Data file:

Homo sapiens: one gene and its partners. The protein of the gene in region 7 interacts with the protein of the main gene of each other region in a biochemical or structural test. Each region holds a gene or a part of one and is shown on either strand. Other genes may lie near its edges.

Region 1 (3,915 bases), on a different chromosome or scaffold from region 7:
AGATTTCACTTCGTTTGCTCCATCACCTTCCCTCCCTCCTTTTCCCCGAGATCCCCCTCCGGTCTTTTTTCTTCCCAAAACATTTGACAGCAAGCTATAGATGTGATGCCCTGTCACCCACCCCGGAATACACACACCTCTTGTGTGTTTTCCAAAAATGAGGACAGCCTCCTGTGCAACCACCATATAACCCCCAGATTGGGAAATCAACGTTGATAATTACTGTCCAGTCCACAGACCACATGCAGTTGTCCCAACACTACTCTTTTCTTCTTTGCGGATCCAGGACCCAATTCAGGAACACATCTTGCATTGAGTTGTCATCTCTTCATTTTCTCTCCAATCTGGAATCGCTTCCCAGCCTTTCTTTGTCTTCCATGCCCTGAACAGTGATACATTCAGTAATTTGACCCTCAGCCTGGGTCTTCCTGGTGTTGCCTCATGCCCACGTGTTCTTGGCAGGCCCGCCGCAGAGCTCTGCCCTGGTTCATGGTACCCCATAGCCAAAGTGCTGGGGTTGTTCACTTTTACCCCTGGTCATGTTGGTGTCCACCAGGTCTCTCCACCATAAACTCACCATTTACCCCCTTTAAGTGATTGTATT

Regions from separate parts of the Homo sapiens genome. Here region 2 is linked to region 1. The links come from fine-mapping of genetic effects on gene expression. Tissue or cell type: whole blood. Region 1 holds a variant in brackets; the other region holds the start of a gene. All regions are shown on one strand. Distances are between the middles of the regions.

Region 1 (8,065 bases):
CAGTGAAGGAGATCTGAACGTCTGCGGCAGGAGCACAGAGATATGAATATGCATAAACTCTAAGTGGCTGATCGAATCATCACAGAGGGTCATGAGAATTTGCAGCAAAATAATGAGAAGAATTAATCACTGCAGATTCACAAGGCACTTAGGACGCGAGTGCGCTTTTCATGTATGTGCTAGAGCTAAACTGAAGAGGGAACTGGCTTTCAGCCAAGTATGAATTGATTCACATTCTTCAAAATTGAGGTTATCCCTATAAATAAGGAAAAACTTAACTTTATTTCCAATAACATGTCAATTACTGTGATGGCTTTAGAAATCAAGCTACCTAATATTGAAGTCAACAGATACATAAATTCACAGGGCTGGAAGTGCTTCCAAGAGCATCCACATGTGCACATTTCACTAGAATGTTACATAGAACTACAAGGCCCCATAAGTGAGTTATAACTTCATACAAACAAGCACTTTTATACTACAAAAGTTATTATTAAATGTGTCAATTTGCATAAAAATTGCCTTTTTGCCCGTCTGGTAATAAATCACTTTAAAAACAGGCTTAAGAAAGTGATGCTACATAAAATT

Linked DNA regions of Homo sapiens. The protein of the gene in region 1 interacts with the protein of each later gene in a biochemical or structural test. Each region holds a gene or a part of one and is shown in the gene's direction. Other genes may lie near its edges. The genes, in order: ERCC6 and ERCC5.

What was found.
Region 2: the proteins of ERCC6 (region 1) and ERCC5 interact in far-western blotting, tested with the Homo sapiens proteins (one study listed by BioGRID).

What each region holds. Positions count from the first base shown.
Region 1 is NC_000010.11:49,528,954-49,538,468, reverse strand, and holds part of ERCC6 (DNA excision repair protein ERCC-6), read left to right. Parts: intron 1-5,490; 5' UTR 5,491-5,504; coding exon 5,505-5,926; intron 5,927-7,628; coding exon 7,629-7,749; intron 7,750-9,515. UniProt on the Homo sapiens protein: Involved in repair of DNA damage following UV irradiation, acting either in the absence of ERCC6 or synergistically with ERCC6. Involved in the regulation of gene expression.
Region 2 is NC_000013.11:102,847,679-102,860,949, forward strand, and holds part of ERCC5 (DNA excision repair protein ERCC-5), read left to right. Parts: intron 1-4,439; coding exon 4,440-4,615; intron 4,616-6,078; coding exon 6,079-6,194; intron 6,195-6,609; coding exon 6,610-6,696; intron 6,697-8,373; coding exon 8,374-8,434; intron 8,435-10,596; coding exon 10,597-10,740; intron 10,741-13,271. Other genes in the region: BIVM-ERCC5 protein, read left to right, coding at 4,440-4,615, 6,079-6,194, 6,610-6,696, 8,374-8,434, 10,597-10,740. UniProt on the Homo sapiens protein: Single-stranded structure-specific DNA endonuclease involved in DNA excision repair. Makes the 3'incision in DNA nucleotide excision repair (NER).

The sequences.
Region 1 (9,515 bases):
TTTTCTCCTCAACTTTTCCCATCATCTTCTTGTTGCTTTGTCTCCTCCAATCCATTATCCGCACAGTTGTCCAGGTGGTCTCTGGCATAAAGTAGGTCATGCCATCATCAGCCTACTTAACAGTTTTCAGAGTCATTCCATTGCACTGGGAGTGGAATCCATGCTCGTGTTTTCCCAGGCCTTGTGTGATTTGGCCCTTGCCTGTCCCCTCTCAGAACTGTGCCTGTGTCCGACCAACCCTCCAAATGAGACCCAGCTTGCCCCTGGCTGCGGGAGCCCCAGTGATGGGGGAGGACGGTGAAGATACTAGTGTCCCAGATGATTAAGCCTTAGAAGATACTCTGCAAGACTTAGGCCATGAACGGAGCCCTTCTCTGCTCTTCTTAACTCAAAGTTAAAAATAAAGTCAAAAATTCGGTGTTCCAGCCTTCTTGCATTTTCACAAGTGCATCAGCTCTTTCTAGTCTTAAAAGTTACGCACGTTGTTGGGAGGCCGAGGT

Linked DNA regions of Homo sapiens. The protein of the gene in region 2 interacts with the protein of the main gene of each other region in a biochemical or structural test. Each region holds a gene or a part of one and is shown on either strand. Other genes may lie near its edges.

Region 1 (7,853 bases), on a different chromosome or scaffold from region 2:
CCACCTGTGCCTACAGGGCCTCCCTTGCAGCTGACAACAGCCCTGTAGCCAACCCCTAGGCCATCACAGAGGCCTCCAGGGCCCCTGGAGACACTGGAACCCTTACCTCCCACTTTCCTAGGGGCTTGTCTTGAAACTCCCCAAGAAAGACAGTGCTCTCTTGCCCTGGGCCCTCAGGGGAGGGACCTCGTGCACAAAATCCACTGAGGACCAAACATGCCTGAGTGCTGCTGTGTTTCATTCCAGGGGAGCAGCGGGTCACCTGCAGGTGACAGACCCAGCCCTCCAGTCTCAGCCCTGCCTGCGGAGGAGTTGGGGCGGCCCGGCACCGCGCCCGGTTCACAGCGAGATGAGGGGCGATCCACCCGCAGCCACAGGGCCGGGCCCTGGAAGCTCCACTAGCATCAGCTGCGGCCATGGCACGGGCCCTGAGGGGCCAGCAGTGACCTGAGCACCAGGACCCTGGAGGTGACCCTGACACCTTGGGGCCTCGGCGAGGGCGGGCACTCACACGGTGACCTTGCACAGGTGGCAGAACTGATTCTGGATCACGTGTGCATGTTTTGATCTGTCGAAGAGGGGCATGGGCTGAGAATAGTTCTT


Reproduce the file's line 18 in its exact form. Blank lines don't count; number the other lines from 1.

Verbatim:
CCACCTGTGCCTACAGGGCCTCCCTTGCAGCTGACAACAGCCCTGTAGCCAACCCCTAGGCCATCACAGAGGCCTCCAGGGCCCCTGGAGACACTGGAACCCTTACCTCCCACTTTCCTAGGGGCTTGTCTTGAAACTCCCCAAGAAAGACAGTGCTCTCTTGCCCTGGGCCCTCAGGGGAGGGACCTCGTGCACAAAATCCACTGAGGACCAAACATGCCTGAGTGCTGCTGTGTTTCATTCCAGGGGAGCAGCGGGTCACCTGCAGGTGACAGACCCAGCCCTCCAGTCTCAGCCCTGCCTGCGGAGGAGTTGGGGCGGCCCGGCACCGCGCCCGGTTCACAGCGAGATGAGGGGCGATCCACCCGCAGCCACAGGGCCGGGCCCTGGAAGCTCCACTAGCATCAGCTGCGGCCATGGCACGGGCCCTGAGGGGCCAGCAGTGACCTGAGCACCAGGACCCTGGAGGTGACCCTGACACCTTGGGGCCTCGGCGAGGGCGGGCACTCACACGGTGACCTTGCACAGGTGGCAGAACTGATTCTGGATCACGTGTGCATGTTTTGATCTGTCGAAGAGGGGCATGGGCTGAGAATAGTTCTT